UPS and other carriers raised their shipping rates in January, much to the chagrin of U.S. e-commerce retailers. Now, some industry observers believe Amazon (NASDQ: AMZN) may be the cause of the price hikes.
After all, they argue, it was the millions of new Amazon Prime subscribers (Amazon added one million new members in the third week of December alone) who ordered last-minute Christmas gifts, flooding the system with packages and rendering UPS, FedEx, and other carriers unable to deliver packages in time.
"Not only is e-commerce increasing our volumes during peak, it's making holiday volume spikes. Network expansion costs [have] increased to insure we have capacity for the forecast volume," FedEx Ground CEO Henry Maier said a week before Christmas. FedEx's rates rose an average of 3.9 percent starting January 6.
UPS is also blaming its rate hikes – up to seven percent on packages under 10 pounds – squarely on Amazon's shoulders. The unexpected shipping volume in December resulted in "hiring and training costs, overtime hours, and additional weekend operations," UPS executives said in its January earnings call. As a result, the shipper needs to "make appropriate investments such as facility expansions, process automation, job simplification, and acceleration of technology implementations."
We can't argue that, now that the dust has settled, the surge in Amazon Prime membership is causing shippers to invest more in systems and technology than they had previously slated for 2014. There is no way they want to see a repeat of The Great Shipping Debacle of 2013 during the 2014 holiday season. They will be prepared this time.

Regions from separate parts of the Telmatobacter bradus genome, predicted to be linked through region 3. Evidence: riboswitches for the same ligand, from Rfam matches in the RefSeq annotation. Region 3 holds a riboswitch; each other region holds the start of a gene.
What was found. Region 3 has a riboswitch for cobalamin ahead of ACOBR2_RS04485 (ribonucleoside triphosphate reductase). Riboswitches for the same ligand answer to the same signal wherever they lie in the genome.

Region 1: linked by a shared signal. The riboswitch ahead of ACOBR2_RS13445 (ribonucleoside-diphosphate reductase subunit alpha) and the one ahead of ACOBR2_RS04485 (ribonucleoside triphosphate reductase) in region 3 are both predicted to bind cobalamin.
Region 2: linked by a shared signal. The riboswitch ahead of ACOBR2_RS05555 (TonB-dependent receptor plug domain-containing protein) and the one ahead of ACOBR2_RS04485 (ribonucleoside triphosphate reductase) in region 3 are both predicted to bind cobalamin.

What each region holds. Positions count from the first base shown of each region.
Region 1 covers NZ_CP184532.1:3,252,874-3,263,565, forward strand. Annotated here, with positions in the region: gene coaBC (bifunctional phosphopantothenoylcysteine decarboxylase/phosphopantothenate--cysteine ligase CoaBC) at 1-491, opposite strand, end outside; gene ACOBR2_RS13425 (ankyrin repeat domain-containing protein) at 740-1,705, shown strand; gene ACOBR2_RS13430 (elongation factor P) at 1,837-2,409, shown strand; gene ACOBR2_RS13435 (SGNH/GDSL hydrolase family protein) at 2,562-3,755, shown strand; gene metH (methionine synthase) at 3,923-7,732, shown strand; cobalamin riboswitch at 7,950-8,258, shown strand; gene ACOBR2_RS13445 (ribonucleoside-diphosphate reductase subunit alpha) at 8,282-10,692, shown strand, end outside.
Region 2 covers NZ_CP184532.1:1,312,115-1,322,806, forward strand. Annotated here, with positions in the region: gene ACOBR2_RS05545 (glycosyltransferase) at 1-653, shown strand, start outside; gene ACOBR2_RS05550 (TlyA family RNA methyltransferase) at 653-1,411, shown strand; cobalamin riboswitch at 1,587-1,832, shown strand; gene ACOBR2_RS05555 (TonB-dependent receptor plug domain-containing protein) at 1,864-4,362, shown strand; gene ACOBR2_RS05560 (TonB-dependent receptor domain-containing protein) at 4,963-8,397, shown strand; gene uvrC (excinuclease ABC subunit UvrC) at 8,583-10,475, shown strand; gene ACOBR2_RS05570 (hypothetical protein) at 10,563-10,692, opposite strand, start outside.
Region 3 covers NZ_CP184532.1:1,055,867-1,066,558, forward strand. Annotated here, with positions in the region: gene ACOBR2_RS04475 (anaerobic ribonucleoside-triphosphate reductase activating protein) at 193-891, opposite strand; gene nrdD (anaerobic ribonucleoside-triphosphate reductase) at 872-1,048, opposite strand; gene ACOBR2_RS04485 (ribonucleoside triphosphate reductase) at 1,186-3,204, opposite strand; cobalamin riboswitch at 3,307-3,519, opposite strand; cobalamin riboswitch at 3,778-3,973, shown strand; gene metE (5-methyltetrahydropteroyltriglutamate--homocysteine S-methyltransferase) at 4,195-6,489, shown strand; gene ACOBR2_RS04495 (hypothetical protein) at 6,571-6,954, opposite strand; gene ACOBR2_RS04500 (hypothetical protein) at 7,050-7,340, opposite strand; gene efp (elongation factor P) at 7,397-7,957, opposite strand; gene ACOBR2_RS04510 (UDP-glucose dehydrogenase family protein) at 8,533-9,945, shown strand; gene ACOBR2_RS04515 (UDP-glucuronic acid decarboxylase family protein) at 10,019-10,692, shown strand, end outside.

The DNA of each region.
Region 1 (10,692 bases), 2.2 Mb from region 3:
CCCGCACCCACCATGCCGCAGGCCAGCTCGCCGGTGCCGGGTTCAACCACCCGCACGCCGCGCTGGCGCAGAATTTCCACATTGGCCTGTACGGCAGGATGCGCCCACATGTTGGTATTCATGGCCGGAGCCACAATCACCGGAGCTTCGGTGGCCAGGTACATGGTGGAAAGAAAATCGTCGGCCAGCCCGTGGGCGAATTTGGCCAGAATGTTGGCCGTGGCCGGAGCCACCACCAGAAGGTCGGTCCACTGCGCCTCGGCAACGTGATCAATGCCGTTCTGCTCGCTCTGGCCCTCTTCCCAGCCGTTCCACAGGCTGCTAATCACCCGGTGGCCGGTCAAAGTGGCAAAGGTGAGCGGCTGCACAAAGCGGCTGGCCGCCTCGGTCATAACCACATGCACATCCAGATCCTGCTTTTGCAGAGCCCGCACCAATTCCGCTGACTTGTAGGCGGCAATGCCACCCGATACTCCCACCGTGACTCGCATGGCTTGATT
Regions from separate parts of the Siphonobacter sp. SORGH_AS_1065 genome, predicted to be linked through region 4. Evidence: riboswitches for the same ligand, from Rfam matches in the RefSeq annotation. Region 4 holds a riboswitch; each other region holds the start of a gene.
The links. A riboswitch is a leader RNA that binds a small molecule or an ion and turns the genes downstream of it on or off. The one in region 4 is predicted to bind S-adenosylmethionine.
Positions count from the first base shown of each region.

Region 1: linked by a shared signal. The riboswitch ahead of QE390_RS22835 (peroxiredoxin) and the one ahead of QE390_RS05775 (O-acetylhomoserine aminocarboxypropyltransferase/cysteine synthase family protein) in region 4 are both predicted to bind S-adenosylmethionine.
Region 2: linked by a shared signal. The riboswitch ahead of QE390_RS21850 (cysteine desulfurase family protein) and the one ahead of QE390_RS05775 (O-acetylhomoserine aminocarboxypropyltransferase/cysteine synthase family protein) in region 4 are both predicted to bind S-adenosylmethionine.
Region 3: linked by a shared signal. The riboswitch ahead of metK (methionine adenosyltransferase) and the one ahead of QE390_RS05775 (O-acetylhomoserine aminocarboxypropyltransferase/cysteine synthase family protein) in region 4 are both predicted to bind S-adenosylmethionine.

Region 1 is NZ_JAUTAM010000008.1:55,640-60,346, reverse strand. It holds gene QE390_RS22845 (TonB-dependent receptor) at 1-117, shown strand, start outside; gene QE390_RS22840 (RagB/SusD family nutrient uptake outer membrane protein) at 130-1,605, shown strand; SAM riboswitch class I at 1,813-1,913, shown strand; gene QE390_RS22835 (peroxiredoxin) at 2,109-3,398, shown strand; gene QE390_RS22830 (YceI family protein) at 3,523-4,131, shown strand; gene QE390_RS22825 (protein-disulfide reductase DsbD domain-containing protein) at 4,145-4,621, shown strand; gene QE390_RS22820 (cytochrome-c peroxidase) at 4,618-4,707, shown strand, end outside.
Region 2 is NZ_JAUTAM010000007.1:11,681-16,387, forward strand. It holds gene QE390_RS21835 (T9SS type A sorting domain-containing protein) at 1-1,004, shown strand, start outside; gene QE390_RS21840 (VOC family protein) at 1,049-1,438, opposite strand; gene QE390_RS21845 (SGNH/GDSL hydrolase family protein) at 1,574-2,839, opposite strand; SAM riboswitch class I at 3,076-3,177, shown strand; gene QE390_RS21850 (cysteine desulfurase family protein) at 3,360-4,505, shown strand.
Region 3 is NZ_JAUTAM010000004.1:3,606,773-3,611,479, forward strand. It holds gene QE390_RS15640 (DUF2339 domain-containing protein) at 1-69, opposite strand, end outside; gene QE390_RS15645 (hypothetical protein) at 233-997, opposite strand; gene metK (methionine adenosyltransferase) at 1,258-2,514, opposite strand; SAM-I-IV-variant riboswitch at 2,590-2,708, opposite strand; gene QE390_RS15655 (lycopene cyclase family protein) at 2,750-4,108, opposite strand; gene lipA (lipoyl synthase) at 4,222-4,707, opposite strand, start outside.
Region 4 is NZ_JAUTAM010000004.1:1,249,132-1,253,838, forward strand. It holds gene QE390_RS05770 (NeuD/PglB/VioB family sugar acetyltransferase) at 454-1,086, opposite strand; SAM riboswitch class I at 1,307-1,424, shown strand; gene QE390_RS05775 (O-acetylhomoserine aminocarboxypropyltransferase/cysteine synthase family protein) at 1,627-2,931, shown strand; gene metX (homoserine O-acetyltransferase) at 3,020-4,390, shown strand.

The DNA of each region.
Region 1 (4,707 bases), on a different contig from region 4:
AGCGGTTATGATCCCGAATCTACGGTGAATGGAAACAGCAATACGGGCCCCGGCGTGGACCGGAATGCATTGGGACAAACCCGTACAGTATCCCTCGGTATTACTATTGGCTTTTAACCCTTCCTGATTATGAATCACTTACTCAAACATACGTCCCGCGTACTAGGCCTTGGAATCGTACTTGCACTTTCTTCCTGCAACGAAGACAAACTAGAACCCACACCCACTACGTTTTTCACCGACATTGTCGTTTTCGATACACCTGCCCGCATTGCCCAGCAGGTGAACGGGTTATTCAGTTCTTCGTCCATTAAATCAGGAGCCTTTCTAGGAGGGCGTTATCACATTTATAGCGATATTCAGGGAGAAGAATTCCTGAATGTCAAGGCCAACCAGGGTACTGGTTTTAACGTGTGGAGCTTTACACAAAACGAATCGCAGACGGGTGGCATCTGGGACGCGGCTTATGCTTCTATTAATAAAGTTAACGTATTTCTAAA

However, Amazon is not the sole culprit. The rising costs of fuel, technology, and simply conducting business are driving up costs. UPS announced that its average shipping rate would rise 4.9 percent in 2014 – back in November of 2013. That was well before the holiday shipping mishaps in late December.
It is simply more expensive for shipping companies to transport lighter boxes to residences, a fast-paced trend that cannot be attributed to Amazon alone. Amazon, Walmart (NYSE: WMT), Google (NASDAQ: GOOG), eBay (NASDAQ: EBAY), and a host of other national retailers now offering services like same-day delivery are sure to cause residential shipping price hikes in the future.
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